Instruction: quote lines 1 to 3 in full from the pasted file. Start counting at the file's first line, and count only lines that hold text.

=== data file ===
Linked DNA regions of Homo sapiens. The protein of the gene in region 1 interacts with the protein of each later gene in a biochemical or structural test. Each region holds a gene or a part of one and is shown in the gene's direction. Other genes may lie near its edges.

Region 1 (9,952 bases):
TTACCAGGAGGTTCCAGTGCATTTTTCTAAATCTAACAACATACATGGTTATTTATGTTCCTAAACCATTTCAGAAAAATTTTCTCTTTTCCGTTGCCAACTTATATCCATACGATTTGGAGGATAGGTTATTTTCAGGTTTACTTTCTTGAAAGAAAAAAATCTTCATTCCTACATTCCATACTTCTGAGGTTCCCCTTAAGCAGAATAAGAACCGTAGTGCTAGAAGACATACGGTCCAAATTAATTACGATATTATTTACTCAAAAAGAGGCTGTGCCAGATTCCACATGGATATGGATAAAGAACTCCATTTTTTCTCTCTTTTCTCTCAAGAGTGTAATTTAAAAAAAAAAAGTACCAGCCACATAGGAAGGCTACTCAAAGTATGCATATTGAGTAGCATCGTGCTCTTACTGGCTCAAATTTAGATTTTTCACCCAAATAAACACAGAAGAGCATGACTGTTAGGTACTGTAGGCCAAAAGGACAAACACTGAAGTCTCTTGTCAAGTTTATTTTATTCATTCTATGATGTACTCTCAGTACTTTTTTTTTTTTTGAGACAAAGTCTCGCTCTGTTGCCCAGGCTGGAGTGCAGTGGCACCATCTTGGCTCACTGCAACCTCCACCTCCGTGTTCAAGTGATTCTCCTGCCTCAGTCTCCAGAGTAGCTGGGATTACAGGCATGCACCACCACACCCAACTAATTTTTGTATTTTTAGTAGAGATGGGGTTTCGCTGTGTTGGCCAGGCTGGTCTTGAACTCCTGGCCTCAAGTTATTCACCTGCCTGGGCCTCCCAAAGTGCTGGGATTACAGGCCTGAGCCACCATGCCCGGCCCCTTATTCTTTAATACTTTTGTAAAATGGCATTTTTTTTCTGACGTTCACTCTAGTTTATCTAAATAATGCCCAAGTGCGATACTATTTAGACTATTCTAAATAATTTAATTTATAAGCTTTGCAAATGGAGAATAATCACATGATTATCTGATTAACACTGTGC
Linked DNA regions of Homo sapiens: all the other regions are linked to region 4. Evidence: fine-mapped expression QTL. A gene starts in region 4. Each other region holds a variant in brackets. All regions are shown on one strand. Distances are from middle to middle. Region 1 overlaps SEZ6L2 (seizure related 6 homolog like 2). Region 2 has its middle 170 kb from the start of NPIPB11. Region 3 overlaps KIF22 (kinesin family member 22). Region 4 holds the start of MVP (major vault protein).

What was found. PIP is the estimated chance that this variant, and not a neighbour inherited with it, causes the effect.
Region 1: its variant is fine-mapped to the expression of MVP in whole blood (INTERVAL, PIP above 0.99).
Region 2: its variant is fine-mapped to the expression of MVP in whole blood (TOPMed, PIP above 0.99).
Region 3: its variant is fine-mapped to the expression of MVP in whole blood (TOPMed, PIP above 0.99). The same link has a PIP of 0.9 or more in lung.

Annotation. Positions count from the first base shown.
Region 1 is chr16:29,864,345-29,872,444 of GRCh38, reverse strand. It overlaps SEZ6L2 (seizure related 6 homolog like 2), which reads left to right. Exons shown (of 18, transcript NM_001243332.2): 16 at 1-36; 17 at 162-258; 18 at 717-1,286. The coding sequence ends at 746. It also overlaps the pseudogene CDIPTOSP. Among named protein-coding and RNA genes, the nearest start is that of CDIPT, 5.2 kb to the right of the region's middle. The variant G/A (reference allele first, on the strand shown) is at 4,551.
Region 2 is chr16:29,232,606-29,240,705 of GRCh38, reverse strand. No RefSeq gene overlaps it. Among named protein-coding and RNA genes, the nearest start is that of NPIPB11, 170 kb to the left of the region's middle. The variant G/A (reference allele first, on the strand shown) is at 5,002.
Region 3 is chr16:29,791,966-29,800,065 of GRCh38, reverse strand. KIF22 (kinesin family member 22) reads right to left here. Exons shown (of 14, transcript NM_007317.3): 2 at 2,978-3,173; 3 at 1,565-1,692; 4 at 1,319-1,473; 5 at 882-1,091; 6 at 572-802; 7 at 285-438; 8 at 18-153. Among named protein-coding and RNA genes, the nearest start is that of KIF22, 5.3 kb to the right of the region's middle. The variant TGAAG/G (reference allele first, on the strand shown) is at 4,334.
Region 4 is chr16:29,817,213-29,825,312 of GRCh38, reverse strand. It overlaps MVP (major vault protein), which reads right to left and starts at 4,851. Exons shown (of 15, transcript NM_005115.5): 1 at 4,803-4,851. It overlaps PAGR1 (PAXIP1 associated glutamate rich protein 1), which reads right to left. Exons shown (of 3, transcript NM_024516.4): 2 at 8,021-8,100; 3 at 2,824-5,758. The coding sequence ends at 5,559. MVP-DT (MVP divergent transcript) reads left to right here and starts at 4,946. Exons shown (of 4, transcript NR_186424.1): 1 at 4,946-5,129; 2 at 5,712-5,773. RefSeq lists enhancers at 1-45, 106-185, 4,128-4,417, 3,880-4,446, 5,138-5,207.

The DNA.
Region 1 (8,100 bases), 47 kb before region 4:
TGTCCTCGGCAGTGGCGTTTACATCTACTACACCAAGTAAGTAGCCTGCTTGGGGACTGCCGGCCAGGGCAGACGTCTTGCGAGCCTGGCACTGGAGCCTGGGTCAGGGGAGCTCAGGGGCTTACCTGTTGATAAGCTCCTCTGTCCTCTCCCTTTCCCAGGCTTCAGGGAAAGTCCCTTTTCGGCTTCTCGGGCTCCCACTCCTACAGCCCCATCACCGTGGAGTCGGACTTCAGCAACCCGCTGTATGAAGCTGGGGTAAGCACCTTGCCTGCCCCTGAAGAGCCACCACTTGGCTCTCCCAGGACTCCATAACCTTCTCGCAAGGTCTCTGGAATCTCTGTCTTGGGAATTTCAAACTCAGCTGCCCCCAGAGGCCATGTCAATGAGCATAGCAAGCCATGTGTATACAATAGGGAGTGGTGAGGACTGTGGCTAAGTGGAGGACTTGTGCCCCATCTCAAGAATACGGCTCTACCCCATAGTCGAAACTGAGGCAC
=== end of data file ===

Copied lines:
Linked DNA regions of Homo sapiens. The protein of the gene in region 1 interacts with the protein of each later gene in a biochemical or structural test. Each region holds a gene or a part of one and is shown in the gene's direction. Other genes may lie near its edges.

Region 1 (9,952 bases):
TTACCAGGAGGTTCCAGTGCATTTTTCTAAATCTAACAACATACATGGTTATTTATGTTCCTAAACCATTTCAGAAAAATTTTCTCTTTTCCGTTGCCAACTTATATCCATACGATTTGGAGGATAGGTTATTTTCAGGTTTACTTTCTTGAAAGAAAAAAATCTTCATTCCTACATTCCATACTTCTGAGGTTCCCCTTAAGCAGAATAAGAACCGTAGTGCTAGAAGACATACGGTCCAAATTAATTACGATATTATTTACTCAAAAAGAGGCTGTGCCAGATTCCACATGGATATGGATAAAGAACTCCATTTTTTCTCTCTTTTCTCTCAAGAGTGTAATTTAAAAAAAAAAAGTACCAGCCACATAGGAAGGCTACTCAAAGTATGCATATTGAGTAGCATCGTGCTCTTACTGGCTCAAATTTAGATTTTTCACCCAAATAAACACAGAAGAGCATGACTGTTAGGTACTGTAGGCCAAAAGGACAAACACTGAAGTCTCTTGTCAAGTTTATTTTATTCATTCTATGATGTACTCTCAGTACTTTTTTTTTTTTTGAGACAAAGTCTCGCTCTGTTGCCCAGGCTGGAGTGCAGTGGCACCATCTTGGCTCACTGCAACCTCCACCTCCGTGTTCAAGTGATTCTCCTGCCTCAGTCTCCAGAGTAGCTGGGATTACAGGCATGCACCACCACACCCAACTAATTTTTGTATTTTTAGTAGAGATGGGGTTTCGCTGTGTTGGCCAGGCTGGTCTTGAACTCCTGGCCTCAAGTTATTCACCTGCCTGGGCCTCCCAAAGTGCTGGGATTACAGGCCTGAGCCACCATGCCCGGCCCCTTATTCTTTAATACTTTTGTAAAATGGCATTTTTTTTCTGACGTTCACTCTAGTTTATCTAAATAATGCCCAAGTGCGATACTATTTAGACTATTCTAAATAATTTAATTTATAAGCTTTGCAAATGGAGAATAATCACATGATTATCTGATTAACACTGTGC